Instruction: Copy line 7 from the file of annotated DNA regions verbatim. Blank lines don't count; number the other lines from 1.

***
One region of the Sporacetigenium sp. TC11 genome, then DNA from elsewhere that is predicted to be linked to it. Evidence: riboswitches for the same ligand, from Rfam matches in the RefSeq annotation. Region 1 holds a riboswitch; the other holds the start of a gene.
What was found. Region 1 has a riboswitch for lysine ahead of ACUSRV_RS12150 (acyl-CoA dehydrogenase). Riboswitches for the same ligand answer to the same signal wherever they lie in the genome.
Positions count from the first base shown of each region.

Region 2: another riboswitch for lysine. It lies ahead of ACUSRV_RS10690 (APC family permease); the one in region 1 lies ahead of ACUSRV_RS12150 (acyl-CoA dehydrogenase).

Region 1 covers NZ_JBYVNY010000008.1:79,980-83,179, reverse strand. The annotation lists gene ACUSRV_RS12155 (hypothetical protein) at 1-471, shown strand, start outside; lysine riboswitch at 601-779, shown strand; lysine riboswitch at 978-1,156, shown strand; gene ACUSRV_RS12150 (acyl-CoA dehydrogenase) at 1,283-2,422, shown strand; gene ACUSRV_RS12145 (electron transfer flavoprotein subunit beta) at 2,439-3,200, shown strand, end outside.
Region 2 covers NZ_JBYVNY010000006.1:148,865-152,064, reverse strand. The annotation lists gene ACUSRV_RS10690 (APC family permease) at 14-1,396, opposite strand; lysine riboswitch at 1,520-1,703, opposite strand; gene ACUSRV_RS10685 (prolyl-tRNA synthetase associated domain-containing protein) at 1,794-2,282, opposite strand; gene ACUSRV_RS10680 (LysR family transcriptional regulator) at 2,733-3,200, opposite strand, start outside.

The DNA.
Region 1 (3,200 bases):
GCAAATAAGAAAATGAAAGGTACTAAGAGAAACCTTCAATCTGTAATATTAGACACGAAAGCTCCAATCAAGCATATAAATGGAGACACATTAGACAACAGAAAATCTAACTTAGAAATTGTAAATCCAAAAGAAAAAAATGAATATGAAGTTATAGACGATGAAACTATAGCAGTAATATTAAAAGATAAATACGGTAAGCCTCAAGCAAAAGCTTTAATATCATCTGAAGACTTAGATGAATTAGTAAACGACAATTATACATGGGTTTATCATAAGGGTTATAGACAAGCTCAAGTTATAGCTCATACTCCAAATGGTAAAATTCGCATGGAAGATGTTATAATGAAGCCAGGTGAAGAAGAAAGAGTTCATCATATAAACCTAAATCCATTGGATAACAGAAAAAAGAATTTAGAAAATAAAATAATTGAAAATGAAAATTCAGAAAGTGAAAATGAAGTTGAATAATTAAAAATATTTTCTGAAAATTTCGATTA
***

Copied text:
The DNA.